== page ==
Manuel enrolled in the Fashion Institute of Technology’s menswear design program and spent a year there; then, Tulane let him know he would have to reapply if he didn’t return. “I came back to New Orleans and got the law degree, but then moved forward immediately with fashion,” he says. After showing at NOLA Fashion Week three times, Manuel received his first order from men’s boutique Friend.
Returning to the Big Apple, Manuel interned with menswear teams at labels like Harbison and 3.1 Phillip Lim. However, he was still searching for his own direction. “What I was doing was more dressy,” he says. “But I wanted to make clothing that gave me a voice and spoke to where I was at that point in my life.” Since 2011, the designer has documented everything he accomplishes, by the hour, in a notebook.
Manuel came up with 6AM Clothing, a streetwear line representing “those who are waking up early and getting in late,” and giving all of their energy to pursuing their dreams. “6AM is for seekers — those people who search for other artists and find them,” Brennan says. “They search for music and cultures that expose them to other attitudes. They search for knowledge that makes their lives better.”
He partnered with his brother, filmmaker/director Zac Manuel, to position 6AM as a lifestyle brand encompassing much more than clothing. Director of operations Zack Jarmon also joined the team this year.
6AM Clothing is available online — and soon, Manuel says, 6AM fair-trade coffee will make it easier for those on the grind to get their work done. Look out for the label in local stores soon. 6amclothing.com
Maddening Moments: Artists find inspiration in life’s Small Indignities.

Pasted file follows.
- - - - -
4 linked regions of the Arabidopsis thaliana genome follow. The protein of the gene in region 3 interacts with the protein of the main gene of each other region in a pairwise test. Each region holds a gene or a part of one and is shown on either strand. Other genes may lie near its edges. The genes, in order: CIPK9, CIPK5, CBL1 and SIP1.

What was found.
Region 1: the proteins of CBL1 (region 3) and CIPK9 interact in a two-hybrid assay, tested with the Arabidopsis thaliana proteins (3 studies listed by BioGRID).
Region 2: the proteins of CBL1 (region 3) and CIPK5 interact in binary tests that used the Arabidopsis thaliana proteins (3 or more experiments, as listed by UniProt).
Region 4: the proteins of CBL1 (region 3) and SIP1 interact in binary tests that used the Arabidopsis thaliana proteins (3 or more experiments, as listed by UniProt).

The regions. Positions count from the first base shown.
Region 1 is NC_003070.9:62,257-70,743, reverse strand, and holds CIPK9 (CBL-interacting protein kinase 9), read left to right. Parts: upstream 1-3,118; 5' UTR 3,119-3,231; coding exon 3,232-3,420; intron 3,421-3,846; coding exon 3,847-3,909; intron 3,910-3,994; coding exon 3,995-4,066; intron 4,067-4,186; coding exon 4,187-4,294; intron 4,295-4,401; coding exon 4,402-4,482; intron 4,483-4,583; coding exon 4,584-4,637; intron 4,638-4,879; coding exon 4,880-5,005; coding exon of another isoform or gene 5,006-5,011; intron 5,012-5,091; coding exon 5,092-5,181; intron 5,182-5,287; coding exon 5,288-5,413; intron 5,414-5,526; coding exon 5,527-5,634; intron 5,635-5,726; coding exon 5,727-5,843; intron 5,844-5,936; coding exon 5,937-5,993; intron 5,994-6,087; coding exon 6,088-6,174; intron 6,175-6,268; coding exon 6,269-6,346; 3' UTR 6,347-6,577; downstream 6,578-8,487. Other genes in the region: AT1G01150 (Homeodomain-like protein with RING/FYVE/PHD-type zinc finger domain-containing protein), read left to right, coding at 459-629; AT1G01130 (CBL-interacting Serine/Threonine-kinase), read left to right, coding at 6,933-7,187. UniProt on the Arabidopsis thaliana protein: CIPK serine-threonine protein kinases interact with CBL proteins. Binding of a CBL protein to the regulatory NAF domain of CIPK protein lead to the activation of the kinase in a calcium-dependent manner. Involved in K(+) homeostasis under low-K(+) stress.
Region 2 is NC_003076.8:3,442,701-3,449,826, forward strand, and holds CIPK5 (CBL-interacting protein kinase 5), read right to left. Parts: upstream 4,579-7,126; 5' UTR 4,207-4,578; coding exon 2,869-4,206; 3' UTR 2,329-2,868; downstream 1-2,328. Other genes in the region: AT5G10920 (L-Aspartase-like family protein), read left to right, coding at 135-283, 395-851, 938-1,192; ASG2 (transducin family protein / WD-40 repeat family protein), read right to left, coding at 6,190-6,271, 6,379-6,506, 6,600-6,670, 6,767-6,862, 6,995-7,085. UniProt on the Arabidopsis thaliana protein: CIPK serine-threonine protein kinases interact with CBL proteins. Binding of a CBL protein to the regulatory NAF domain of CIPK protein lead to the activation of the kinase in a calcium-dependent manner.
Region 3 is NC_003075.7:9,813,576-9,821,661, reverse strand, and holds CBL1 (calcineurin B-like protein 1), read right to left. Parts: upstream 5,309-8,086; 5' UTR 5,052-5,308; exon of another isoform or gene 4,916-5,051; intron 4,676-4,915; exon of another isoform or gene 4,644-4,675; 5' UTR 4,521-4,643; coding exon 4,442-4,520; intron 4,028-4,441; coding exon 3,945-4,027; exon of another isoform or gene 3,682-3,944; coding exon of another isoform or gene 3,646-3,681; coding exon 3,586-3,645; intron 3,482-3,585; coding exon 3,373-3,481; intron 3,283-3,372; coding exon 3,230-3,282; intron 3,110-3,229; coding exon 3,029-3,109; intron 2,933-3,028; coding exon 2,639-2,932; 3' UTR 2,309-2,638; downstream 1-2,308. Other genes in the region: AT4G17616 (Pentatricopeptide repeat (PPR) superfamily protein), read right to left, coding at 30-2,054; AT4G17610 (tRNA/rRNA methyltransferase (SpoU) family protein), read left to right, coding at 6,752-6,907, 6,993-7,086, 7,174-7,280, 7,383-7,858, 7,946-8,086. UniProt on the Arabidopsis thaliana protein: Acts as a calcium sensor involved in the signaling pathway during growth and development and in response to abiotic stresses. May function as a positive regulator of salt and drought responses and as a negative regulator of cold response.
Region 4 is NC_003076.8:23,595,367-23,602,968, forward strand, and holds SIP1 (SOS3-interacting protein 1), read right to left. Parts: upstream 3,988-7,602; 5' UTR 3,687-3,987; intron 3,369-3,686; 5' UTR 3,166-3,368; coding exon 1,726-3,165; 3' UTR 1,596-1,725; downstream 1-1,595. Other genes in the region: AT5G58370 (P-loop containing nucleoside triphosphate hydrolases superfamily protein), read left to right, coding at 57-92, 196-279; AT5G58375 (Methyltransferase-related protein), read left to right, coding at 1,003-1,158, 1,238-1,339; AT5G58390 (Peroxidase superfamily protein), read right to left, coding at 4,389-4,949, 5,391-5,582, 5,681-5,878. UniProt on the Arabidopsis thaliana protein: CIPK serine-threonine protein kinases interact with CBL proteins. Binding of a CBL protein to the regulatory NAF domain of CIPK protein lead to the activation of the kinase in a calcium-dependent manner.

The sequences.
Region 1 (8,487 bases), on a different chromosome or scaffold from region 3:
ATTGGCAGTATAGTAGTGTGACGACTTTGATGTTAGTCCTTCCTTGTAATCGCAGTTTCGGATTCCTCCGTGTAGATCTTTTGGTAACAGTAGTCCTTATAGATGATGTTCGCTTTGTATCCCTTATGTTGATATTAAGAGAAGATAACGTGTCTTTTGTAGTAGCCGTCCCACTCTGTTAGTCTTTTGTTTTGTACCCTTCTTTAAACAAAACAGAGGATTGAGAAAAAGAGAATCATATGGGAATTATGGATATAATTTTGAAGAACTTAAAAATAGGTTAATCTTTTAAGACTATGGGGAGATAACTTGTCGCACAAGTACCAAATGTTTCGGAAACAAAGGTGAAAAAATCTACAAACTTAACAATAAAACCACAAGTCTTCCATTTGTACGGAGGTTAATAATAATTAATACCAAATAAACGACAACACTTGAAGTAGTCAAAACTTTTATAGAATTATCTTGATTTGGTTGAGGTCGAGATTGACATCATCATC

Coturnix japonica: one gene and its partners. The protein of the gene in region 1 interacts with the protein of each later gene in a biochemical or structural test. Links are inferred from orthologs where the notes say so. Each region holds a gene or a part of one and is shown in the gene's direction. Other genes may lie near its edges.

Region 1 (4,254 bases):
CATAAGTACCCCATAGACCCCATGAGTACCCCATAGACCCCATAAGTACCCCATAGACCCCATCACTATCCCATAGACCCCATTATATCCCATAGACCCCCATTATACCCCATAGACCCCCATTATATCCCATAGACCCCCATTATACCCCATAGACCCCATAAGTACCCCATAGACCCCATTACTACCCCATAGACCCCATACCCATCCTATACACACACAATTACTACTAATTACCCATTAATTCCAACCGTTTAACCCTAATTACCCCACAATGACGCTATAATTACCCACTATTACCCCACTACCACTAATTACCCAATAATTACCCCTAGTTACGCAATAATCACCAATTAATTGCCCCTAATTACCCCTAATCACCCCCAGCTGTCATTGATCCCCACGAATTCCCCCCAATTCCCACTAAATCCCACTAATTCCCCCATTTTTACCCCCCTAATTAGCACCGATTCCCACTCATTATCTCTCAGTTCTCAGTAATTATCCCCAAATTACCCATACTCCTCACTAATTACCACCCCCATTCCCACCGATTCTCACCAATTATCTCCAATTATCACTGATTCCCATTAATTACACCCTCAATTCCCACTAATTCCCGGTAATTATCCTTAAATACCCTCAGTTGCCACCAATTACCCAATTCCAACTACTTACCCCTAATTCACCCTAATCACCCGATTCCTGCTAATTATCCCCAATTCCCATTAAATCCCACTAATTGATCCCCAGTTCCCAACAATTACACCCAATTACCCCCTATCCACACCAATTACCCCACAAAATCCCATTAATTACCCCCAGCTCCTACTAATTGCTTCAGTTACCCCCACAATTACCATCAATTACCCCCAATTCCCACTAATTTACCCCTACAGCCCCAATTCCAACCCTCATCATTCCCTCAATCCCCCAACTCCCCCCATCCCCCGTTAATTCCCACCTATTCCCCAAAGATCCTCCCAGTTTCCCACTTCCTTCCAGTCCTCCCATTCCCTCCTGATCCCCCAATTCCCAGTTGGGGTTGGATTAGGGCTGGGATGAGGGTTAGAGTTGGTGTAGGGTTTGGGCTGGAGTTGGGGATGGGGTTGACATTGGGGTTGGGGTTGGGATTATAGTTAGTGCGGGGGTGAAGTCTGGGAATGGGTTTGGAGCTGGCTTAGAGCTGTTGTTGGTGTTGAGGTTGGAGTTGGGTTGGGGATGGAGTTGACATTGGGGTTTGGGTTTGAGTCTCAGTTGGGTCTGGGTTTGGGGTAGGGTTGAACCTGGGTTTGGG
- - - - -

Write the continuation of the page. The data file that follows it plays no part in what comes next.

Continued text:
This month, Red Truck Gallery, one of Royal Street’s most immersive fine art destinations, presents its first-ever exhibition. Red Truck co-owner Noah Antieau explains that the idea for Small Indignities was born from “moments in life that are soul-crushing, but they’re also mundane, so you can’t complain.”
With more than 15 artists presenting new work on that theme, including international heavy-hitters like Mark Ryden, Marion Peck and Camille Rose Garcia, Small Indignities promises a big impact. The show’s work spans a huge range of media — from Ben Venom’s heavy-metal T-shirt quilts and Mike Stilkey’s massive book-spine paintings to Tom Haney’s distressing wooden automatons and Ian Berry’s intricate blue-jean collage.
Other artists creating work based on moments of indignity include Ransom & Mitchell (a team of artists, consisting of photographer Jason Mitchell and set designer/digital artist Stacey Ransom), Jessicka Addams, Dan Barry, Jana Brike, Bryan Cunningham, Jason D’Aquino, Bosko Hrnjak, Marion Peck, Chris Roberts-Antieau, Casey Weldon and John Whipple. While a number of the selected artists show regularly at Red Truck, several are making trips across oceans and continents to attend the opening.
“There are some crazy, world-famous artists in the show, which blows my mind,” Antieau says. “Mark Ryden will be a draw internationally. We’ll get people who will come from Germany to see his piece. It’ll be sold before it’s put on the wall.” Sounds like advice to get there early!
The Small Indignities opening reception takes place on Sept. 13 from 7 pm to 9 pm, and the show will remain open until Oct. 5. redtruckgallery.com